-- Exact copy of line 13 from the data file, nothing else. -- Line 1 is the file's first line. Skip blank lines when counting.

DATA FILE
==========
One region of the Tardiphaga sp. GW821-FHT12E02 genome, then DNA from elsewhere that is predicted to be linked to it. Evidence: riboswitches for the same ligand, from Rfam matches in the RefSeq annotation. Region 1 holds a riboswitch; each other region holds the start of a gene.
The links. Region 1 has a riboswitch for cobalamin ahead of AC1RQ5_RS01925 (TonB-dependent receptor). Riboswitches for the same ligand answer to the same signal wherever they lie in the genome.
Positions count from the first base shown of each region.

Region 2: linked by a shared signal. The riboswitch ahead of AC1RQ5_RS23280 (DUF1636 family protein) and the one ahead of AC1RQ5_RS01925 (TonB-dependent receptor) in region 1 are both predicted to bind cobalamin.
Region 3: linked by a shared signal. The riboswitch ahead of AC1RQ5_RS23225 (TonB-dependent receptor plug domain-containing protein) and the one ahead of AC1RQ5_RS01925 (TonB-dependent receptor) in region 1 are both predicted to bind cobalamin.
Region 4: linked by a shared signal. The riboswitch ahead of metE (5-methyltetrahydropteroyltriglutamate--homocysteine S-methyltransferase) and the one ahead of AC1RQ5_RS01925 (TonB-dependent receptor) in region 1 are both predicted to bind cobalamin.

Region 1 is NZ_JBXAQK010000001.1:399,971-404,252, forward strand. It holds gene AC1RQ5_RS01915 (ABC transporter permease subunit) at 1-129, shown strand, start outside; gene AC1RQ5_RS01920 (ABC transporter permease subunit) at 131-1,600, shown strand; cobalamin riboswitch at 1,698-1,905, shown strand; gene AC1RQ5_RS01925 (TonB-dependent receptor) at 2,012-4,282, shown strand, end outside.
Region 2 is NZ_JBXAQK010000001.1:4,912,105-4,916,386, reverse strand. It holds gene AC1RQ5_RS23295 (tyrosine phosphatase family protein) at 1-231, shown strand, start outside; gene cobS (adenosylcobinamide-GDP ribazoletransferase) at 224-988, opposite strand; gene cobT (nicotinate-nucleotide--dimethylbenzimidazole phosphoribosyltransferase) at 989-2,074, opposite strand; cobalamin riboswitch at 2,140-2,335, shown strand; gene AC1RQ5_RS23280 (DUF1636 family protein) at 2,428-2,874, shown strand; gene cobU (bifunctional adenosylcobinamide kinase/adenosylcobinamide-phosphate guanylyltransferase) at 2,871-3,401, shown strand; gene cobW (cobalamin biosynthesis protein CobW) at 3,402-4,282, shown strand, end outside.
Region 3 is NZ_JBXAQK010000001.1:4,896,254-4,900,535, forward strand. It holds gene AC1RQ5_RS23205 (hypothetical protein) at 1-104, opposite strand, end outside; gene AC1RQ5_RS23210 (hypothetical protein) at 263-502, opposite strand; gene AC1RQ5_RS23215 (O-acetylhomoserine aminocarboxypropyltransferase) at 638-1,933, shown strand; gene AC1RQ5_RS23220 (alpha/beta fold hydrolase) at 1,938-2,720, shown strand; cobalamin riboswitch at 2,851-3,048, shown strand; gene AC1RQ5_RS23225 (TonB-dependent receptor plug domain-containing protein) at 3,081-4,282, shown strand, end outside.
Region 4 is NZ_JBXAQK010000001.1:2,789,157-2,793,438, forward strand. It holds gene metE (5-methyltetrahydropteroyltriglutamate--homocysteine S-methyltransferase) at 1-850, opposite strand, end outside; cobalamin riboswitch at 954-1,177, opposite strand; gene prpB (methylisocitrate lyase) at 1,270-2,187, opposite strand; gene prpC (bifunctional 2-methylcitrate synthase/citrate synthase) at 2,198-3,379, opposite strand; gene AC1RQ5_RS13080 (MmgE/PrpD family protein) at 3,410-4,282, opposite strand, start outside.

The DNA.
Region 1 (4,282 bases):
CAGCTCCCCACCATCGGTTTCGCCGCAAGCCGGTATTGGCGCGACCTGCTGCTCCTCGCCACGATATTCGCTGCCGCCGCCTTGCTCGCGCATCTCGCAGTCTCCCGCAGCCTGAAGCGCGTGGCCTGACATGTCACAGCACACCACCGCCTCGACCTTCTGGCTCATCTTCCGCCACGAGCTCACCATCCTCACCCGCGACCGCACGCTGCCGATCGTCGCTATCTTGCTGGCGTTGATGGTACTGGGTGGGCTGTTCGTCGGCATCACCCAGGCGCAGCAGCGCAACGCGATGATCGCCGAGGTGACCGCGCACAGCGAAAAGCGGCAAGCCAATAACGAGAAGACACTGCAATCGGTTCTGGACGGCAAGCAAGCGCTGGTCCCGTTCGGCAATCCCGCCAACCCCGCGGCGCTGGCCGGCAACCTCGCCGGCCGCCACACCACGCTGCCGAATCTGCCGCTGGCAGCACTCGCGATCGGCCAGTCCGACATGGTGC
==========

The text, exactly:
CAGCTCCCCACCATCGGTTTCGCCGCAAGCCGGTATTGGCGCGACCTGCTGCTCCTCGCCACGATATTCGCTGCCGCCGCCTTGCTCGCGCATCTCGCAGTCTCCCGCAGCCTGAAGCGCGTGGCCTGACATGTCACAGCACACCACCGCCTCGACCTTCTGGCTCATCTTCCGCCACGAGCTCACCATCCTCACCCGCGACCGCACGCTGCCGATCGTCGCTATCTTGCTGGCGTTGATGGTACTGGGTGGGCTGTTCGTCGGCATCACCCAGGCGCAGCAGCGCAACGCGATGATCGCCGAGGTGACCGCGCACAGCGAAAAGCGGCAAGCCAATAACGAGAAGACACTGCAATCGGTTCTGGACGGCAAGCAAGCGCTGGTCCCGTTCGGCAATCCCGCCAACCCCGCGGCGCTGGCCGGCAACCTCGCCGGCCGCCACACCACGCTGCCGAATCTGCCGCTGGCAGCACTCGCGATCGGCCAGTCCGACATGGTGC